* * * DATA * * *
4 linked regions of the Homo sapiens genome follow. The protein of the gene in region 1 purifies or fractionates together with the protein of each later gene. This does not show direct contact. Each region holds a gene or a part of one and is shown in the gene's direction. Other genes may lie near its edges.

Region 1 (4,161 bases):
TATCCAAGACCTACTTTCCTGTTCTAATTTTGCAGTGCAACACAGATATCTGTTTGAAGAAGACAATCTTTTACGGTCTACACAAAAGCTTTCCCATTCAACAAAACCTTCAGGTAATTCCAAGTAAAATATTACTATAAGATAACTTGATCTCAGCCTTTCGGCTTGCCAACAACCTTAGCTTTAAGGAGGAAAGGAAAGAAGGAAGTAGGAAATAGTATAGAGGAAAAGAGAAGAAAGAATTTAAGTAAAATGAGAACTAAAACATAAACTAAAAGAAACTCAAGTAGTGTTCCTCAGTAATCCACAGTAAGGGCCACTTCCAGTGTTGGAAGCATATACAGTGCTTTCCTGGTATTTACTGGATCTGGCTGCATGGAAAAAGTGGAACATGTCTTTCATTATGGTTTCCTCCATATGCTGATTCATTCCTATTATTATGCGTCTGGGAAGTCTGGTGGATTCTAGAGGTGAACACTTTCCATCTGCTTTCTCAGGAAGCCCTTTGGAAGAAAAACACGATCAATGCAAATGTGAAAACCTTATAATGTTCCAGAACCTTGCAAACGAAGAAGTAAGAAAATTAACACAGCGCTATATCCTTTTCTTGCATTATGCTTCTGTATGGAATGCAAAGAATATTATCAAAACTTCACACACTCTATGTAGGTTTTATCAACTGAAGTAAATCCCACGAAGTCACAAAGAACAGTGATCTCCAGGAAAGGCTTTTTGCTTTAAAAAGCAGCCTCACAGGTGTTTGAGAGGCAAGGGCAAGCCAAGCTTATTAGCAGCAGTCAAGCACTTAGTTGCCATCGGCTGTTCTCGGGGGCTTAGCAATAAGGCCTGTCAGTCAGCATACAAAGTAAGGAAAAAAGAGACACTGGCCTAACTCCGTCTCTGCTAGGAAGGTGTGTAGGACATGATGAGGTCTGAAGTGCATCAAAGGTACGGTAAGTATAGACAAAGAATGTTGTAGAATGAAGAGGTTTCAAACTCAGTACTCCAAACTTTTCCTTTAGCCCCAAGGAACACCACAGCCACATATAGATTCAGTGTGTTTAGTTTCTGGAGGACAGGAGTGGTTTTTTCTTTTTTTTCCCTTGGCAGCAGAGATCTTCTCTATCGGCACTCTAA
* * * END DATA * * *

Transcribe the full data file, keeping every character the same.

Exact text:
4 linked regions of the Homo sapiens genome follow. The protein of the gene in region 1 purifies or fractionates together with the protein of each later gene. This does not show direct contact. Each region holds a gene or a part of one and is shown in the gene's direction. Other genes may lie near its edges.

Region 1 (4,161 bases):
TATCCAAGACCTACTTTCCTGTTCTAATTTTGCAGTGCAACACAGATATCTGTTTGAAGAAGACAATCTTTTACGGTCTACACAAAAGCTTTCCCATTCAACAAAACCTTCAGGTAATTCCAAGTAAAATATTACTATAAGATAACTTGATCTCAGCCTTTCGGCTTGCCAACAACCTTAGCTTTAAGGAGGAAAGGAAAGAAGGAAGTAGGAAATAGTATAGAGGAAAAGAGAAGAAAGAATTTAAGTAAAATGAGAACTAAAACATAAACTAAAAGAAACTCAAGTAGTGTTCCTCAGTAATCCACAGTAAGGGCCACTTCCAGTGTTGGAAGCATATACAGTGCTTTCCTGGTATTTACTGGATCTGGCTGCATGGAAAAAGTGGAACATGTCTTTCATTATGGTTTCCTCCATATGCTGATTCATTCCTATTATTATGCGTCTGGGAAGTCTGGTGGATTCTAGAGGTGAACACTTTCCATCTGCTTTCTCAGGAAGCCCTTTGGAAGAAAAACACGATCAATGCAAATGTGAAAACCTTATAATGTTCCAGAACCTTGCAAACGAAGAAGTAAGAAAATTAACACAGCGCTATATCCTTTTCTTGCATTATGCTTCTGTATGGAATGCAAAGAATATTATCAAAACTTCACACACTCTATGTAGGTTTTATCAACTGAAGTAAATCCCACGAAGTCACAAAGAACAGTGATCTCCAGGAAAGGCTTTTTGCTTTAAAAAGCAGCCTCACAGGTGTTTGAGAGGCAAGGGCAAGCCAAGCTTATTAGCAGCAGTCAAGCACTTAGTTGCCATCGGCTGTTCTCGGGGGCTTAGCAATAAGGCCTGTCAGTCAGCATACAAAGTAAGGAAAAAAGAGACACTGGCCTAACTCCGTCTCTGCTAGGAAGGTGTGTAGGACATGATGAGGTCTGAAGTGCATCAAAGGTACGGTAAGTATAGACAAAGAATGTTGTAGAATGAAGAGGTTTCAAACTCAGTACTCCAAACTTTTCCTTTAGCCCCAAGGAACACCACAGCCACATATAGATTCAGTGTGTTTAGTTTCTGGAGGACAGGAGTGGTTTTTTCTTTTTTTTCCCTTGGCAGCAGAGATCTTCTCTATCGGCACTCTAA